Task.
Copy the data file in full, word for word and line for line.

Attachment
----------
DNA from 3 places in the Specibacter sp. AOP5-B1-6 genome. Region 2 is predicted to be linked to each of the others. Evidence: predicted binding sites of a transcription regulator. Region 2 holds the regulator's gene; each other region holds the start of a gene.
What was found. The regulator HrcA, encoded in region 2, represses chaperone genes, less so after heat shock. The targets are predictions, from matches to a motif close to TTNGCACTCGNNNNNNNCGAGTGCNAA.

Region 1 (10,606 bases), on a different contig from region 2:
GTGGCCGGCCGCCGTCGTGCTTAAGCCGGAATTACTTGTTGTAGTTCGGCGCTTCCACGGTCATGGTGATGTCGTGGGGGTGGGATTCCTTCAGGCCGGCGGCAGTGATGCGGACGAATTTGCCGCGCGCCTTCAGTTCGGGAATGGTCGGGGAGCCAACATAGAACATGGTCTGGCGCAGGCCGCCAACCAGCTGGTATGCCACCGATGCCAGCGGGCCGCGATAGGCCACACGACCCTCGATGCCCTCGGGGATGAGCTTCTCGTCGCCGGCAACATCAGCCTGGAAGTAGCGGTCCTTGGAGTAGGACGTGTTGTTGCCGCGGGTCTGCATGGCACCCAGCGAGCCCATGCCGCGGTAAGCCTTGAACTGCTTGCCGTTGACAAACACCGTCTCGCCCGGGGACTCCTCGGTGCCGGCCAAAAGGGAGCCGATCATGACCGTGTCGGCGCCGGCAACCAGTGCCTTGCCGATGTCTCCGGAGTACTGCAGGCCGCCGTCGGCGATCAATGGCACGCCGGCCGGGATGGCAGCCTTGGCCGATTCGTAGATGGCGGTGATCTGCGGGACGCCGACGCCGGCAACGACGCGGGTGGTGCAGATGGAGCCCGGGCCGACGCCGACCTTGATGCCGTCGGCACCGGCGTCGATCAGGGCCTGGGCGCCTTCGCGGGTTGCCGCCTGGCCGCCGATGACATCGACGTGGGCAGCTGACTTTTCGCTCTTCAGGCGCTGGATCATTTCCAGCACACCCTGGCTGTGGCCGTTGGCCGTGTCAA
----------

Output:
DNA from 3 places in the Specibacter sp. AOP5-B1-6 genome. Region 2 is predicted to be linked to each of the others. Evidence: predicted binding sites of a transcription regulator. Region 2 holds the regulator's gene; each other region holds the start of a gene.
What was found. The regulator HrcA, encoded in region 2, represses chaperone genes, less so after heat shock. The targets are predictions, from matches to a motif close to TTNGCACTCGNNNNNNNCGAGTGCNAA.

Region 1 (10,606 bases), on a different contig from region 2:
GTGGCCGGCCGCCGTCGTGCTTAAGCCGGAATTACTTGTTGTAGTTCGGCGCTTCCACGGTCATGGTGATGTCGTGGGGGTGGGATTCCTTCAGGCCGGCGGCAGTGATGCGGACGAATTTGCCGCGCGCCTTCAGTTCGGGAATGGTCGGGGAGCCAACATAGAACATGGTCTGGCGCAGGCCGCCAACCAGCTGGTATGCCACCGATGCCAGCGGGCCGCGATAGGCCACACGACCCTCGATGCCCTCGGGGATGAGCTTCTCGTCGCCGGCAACATCAGCCTGGAAGTAGCGGTCCTTGGAGTAGGACGTGTTGTTGCCGCGGGTCTGCATGGCACCCAGCGAGCCCATGCCGCGGTAAGCCTTGAACTGCTTGCCGTTGACAAACACCGTCTCGCCCGGGGACTCCTCGGTGCCGGCCAAAAGGGAGCCGATCATGACCGTGTCGGCGCCGGCAACCAGTGCCTTGCCGATGTCTCCGGAGTACTGCAGGCCGCCGTCGGCGATCAATGGCACGCCGGCCGGGATGGCAGCCTTGGCCGATTCGTAGATGGCGGTGATCTGCGGGACGCCGACGCCGGCAACGACGCGGGTGGTGCAGATGGAGCCCGGGCCGACGCCGACCTTGATGCCGTCGGCACCGGCGTCGATCAGGGCCTGGGCGCCTTCGCGGGTTGCCGCCTGGCCGCCGATGACATCGACGTGGGCAGCTGACTTTTCGCTCTTCAGGCGCTGGATCATTTCCAGCACACCCTGGCTGTGGCCGTTGGCCGTGTCAA